Three classes of multi-resistant (MR) integrons have been defined based on the homology of the integrase genes and each class appears to be able to acquire the same gene cassettes. The integron platforms are defective for self-transposition but they are often found associated with insertion sequences (ISs), transposons, and/or conjugative plasmids which can serve as vehicles for the intra- and interspecies transmission of genetic material.

The potency of a highly efficient gene capture and expression system in combination with broad host range mobility is self-evident. The proficiency of this partnership is confirmed by the marked differences in codon usage among cassettes within the same integron, indicating that the antibiotic resistance determinants are of diverse origins

Such a system permits bacteria to stockpile exogenous genetic loci and MR integrons harboring up to five different cassettes have been characterized (In30).

Several observations suggest that integron structures impact genome evolution to a much greater extent than initially believed. First, the degree of homology between the three integrase classes (45-58%) suggests that their evolutionary divergence has extended over a longer period than the 50 years of the antibiotic era.

Second, the bias towards the propagation of resistance gene cassettes is likely due to the selective pressure of antibiotic therapy regimes driving the specific capture of resistance cassettes, implying that cassette genesis is not restricted to resistance determinants. It is conceivable that any ORF can be structured as a gene cassette.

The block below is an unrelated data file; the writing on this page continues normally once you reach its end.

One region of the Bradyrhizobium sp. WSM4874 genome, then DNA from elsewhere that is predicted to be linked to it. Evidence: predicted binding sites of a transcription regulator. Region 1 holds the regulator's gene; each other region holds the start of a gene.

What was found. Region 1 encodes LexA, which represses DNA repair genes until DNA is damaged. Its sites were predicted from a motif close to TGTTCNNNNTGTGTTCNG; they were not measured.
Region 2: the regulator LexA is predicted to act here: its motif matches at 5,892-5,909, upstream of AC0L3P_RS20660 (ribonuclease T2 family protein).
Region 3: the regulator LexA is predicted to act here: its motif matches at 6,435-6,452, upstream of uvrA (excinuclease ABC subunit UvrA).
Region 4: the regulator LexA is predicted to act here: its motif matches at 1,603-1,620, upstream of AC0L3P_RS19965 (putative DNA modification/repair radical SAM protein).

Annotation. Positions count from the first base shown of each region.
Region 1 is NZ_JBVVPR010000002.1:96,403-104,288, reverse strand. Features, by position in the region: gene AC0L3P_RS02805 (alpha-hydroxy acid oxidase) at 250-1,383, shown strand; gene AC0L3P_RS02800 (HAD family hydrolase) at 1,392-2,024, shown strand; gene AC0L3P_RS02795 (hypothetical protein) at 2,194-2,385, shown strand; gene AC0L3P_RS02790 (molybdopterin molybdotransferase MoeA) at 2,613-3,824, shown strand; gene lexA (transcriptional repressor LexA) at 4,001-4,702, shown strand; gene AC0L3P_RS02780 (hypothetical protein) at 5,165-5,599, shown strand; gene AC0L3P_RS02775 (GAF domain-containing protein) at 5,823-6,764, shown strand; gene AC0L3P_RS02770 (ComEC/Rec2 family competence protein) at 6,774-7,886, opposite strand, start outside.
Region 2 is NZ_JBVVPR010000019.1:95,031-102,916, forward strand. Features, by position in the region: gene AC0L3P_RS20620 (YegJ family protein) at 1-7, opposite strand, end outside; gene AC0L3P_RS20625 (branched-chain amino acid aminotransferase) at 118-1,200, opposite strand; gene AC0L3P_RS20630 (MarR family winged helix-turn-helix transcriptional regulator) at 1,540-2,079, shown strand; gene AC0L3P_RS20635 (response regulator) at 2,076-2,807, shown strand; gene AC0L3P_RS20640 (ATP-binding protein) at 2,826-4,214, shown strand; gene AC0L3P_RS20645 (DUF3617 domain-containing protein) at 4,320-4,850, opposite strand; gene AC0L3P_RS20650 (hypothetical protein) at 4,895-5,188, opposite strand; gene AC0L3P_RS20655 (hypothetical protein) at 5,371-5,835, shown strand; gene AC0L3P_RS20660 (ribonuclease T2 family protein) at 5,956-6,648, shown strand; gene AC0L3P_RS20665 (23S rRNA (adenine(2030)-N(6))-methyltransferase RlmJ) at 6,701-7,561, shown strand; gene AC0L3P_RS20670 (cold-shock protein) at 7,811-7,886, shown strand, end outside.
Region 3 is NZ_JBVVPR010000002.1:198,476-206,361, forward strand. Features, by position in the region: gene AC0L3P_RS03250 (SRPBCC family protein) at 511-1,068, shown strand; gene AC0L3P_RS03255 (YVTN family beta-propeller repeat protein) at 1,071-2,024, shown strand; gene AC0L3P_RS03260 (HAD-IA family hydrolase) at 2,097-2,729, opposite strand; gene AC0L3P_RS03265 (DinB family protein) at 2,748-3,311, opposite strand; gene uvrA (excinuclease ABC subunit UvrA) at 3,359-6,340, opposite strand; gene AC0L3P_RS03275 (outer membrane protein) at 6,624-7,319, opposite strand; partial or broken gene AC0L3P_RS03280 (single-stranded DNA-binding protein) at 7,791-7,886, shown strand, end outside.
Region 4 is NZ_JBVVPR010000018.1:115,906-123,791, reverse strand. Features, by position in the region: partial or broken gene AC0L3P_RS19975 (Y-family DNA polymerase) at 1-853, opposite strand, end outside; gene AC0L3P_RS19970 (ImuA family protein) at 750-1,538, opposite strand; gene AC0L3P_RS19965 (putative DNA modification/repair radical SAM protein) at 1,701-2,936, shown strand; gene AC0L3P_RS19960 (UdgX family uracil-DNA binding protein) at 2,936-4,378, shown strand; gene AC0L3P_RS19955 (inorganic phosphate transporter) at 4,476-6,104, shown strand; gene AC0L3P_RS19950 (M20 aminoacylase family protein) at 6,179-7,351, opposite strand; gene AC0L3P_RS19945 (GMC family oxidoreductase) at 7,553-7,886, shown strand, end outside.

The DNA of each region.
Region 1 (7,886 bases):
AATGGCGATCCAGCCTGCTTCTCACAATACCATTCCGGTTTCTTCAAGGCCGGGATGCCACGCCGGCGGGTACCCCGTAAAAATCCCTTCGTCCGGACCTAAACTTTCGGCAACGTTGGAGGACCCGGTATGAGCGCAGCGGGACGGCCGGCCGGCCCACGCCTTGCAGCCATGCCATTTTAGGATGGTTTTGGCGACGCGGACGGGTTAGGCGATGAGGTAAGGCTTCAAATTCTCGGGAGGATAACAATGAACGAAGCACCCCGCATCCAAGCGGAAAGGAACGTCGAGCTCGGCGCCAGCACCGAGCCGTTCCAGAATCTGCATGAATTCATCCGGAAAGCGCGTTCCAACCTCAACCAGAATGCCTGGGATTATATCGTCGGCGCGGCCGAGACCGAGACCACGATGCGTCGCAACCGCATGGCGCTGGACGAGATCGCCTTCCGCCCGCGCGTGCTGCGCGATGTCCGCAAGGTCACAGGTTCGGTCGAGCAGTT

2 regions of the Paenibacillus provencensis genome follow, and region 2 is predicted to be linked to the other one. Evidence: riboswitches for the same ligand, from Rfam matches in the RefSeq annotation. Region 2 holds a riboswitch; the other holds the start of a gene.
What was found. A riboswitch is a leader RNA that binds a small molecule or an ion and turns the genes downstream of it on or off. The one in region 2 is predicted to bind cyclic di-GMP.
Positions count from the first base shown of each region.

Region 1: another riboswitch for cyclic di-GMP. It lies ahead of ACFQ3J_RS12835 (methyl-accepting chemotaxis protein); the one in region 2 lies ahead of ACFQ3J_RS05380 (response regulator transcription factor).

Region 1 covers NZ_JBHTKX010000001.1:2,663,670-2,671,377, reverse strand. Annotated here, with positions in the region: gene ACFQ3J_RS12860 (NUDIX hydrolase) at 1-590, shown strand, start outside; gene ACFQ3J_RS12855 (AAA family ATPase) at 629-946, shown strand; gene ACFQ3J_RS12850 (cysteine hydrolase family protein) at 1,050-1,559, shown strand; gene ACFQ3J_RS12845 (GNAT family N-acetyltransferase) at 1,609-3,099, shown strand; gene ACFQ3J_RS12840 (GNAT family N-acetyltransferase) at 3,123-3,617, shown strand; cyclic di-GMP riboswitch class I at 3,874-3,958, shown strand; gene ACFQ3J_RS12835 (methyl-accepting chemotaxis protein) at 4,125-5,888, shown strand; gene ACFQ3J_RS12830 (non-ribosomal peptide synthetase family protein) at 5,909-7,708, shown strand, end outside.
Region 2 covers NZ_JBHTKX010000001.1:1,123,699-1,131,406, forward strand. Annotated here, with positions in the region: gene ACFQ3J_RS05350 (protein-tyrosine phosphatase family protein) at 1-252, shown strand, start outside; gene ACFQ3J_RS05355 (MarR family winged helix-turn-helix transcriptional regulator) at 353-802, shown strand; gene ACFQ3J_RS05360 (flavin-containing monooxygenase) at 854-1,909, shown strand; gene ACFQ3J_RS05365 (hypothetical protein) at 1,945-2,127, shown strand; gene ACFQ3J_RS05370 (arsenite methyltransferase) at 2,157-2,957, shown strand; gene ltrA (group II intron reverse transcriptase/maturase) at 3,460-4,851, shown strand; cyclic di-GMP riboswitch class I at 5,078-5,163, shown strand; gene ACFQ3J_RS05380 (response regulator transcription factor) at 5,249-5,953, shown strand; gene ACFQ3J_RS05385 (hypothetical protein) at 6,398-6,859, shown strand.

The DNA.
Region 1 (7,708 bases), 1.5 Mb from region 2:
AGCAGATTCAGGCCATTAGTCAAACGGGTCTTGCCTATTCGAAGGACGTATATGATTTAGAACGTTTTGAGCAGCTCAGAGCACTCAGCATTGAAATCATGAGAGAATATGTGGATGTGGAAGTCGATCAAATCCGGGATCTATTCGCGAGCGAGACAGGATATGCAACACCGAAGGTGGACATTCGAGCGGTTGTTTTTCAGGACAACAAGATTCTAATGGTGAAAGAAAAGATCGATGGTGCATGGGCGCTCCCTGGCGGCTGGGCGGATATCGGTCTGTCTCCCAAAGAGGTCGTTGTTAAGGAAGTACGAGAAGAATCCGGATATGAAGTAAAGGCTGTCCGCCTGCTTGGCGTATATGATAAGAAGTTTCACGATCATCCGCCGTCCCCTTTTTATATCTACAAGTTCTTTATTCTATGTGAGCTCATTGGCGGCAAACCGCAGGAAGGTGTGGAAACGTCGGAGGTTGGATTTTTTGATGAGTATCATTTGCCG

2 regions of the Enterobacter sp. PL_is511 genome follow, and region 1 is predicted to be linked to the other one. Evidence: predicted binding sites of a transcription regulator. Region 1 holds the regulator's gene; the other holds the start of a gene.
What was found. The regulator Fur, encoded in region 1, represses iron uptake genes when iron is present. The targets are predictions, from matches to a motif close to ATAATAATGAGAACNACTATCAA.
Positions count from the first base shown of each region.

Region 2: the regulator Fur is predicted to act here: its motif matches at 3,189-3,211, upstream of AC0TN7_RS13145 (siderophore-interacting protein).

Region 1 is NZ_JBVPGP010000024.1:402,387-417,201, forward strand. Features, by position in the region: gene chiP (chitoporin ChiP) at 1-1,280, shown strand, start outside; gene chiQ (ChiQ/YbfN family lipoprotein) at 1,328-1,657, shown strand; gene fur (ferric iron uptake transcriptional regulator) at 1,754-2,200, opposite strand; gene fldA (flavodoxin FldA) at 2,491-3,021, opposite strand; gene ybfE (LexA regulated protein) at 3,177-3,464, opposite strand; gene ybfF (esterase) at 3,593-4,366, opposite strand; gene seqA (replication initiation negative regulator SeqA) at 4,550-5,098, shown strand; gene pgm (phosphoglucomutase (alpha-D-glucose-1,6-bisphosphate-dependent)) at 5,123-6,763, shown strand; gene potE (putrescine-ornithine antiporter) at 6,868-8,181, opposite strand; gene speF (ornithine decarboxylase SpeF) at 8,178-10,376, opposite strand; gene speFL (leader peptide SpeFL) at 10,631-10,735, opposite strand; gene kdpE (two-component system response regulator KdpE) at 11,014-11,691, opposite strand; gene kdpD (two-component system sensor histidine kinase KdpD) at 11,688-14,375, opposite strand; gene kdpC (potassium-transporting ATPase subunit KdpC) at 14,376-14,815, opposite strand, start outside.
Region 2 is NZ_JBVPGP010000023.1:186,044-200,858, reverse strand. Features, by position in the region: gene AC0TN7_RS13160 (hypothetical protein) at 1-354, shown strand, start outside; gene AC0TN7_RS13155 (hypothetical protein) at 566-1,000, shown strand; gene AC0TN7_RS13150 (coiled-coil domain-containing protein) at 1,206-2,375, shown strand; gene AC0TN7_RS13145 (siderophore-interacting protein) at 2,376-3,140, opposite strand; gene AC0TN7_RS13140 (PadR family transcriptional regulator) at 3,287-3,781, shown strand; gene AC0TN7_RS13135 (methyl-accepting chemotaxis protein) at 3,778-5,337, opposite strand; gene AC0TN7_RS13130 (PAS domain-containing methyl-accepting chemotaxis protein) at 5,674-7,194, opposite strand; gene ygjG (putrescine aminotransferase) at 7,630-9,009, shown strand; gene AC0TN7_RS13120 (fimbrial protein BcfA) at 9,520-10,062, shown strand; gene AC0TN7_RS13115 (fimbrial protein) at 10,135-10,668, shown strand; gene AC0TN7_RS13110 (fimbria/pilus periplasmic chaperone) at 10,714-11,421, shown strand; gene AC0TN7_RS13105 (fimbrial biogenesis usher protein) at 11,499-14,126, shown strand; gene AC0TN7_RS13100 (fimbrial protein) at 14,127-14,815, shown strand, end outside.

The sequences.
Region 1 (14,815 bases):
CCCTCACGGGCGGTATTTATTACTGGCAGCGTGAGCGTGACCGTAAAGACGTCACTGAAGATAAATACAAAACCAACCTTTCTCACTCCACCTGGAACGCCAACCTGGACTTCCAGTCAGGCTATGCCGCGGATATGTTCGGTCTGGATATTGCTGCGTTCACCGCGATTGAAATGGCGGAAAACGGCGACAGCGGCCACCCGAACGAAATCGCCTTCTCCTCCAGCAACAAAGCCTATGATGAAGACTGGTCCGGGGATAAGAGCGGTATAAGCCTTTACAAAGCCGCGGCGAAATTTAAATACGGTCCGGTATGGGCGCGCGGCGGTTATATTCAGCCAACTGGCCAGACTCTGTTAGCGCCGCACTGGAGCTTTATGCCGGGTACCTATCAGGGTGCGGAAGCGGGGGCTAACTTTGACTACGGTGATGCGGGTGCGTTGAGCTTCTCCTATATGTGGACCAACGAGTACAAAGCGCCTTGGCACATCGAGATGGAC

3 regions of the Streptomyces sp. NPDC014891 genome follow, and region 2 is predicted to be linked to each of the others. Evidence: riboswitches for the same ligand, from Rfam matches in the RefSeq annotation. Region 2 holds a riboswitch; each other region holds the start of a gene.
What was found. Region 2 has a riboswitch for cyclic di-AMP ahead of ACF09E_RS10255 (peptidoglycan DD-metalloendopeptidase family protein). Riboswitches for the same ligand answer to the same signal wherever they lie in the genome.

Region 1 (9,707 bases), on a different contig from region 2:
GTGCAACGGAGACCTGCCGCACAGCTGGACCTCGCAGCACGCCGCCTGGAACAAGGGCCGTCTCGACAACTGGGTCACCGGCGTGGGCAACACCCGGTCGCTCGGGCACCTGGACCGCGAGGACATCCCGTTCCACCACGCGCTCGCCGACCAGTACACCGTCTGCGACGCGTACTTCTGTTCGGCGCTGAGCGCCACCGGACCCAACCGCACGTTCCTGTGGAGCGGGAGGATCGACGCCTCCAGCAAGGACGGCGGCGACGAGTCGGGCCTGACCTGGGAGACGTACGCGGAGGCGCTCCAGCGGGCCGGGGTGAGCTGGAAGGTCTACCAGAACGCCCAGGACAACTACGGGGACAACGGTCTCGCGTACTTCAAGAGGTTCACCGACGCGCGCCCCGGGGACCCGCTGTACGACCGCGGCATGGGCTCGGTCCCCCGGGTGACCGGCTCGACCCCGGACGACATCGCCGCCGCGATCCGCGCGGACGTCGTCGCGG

Recently a new type of integron, a super-integron (SI) harboring hundreds of cassettes and differing in several ways from the MR integrons, has been identified in the Vibrio cholerae genome. This review focuses on this type of integron and gives the current state of knowledge on their characteristics and distribution.


The gene cassettes found in SI encode a wide variety of different functions, in contrast to the functions of gene cassettes found in RI. The number of resistance genes carried by the same plasmid, and even in the same integron, appears to rise. The integration of virulence factors and resistance determinants on the same plasmid may have even greater implications for public health. These bearers of multi-resistance are likely to remain because the physical association of integrons with other resistance determinants will lead to their continuous selection.

The role of SI in the evolution of bacterial species has been barely touched upon, but their apparent ubiquity suggests that they play an important role in bacterial evolution. The variety of structures found among class 1 integrons and their genetic surroundings after slightly more than half a century of antibiotic usage bears testament to the genetic flexibility and adaptability of the bacterial genome under environmental stress, making these microorganisms ultimate survivors.

Updated on: 18-May-2023